Every single Memgraph installation comes with the query module located in the /usr/lib/memgraph/query_modules directory. It was provided as an example of a query module written with C API for you to examine and learn from. The query_module directory also contains src directory, with example.c file.

Let's take a look at the example.c file.

#include "mg_procedure.h"

In the first line, we include mg_procedure.h, which contains declarations of all functions that can be used to implement a query module procedure. This file is located in the Memgraph installation directory, under /usr/include/memgraph. To compile the module, you will have to pass the appropriate flags to the compiler, for example, clang:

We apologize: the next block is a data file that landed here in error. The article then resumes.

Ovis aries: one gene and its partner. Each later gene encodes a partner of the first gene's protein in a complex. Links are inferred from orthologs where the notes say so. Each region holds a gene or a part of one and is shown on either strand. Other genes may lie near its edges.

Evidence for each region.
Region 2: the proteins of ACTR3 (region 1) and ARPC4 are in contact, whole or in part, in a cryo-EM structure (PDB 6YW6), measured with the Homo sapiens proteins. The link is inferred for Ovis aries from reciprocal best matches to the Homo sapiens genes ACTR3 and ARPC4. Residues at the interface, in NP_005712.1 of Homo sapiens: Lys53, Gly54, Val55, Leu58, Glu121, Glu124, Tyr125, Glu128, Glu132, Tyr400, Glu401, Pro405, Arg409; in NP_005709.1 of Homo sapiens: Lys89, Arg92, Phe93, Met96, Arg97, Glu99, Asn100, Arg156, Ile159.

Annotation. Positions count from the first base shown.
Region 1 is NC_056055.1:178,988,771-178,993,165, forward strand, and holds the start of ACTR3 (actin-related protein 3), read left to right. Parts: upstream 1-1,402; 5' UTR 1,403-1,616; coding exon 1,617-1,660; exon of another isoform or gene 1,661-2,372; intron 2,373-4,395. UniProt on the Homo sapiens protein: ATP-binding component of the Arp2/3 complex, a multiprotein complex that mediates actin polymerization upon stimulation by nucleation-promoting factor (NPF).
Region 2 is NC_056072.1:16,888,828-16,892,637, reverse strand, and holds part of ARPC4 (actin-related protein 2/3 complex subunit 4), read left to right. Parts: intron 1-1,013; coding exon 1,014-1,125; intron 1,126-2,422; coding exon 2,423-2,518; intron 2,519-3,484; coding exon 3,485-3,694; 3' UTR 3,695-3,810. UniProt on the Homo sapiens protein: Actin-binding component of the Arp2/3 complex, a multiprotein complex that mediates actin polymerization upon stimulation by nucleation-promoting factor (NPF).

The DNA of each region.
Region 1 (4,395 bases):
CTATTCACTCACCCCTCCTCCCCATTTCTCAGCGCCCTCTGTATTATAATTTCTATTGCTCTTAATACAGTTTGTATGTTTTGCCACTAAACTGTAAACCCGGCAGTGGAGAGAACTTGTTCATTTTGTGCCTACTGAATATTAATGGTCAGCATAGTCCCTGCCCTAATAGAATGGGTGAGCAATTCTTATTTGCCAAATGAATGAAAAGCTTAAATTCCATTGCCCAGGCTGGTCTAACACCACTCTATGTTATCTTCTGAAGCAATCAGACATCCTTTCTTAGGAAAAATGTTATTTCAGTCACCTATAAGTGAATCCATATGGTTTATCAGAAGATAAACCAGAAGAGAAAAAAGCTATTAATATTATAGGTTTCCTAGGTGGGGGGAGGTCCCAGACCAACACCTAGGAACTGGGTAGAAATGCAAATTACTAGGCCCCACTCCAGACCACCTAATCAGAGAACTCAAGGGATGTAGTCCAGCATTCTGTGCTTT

clang -Wall -shared -fPIC -I /usr/include/memgraph example.c -o

Query procedures

Next, we have a procedure function. This function will serve as the callback for our example.procedure invocation through Cypher.

static void procedure(const struct mgp_list *args, const struct mgp_graph *graph,
struct mgp_result *result, struct mgp_memory *memory) {

If this was C++ you'd probably write the function like this:

namespace {
void procedure(const mgp_list *args, const mgp_graph *graph,
mgp_result *result, mgp_memory *memory) {
try {
} catch (const std::exception &e) {
// We must not let any exceptions out of our module.
mgp_result_set_error_msg(result, e.what());

The procedure function receives the list of arguments (args) passed in the query. The parameter result is used to fill in the resulting records of the procedure. Parameters graph and memory are context parameters of the procedure, and they are used in some parts of the provided C API.

For more information on what exactly is possible with C API, take a look at the mg_procedure.h file or the C API reference guide.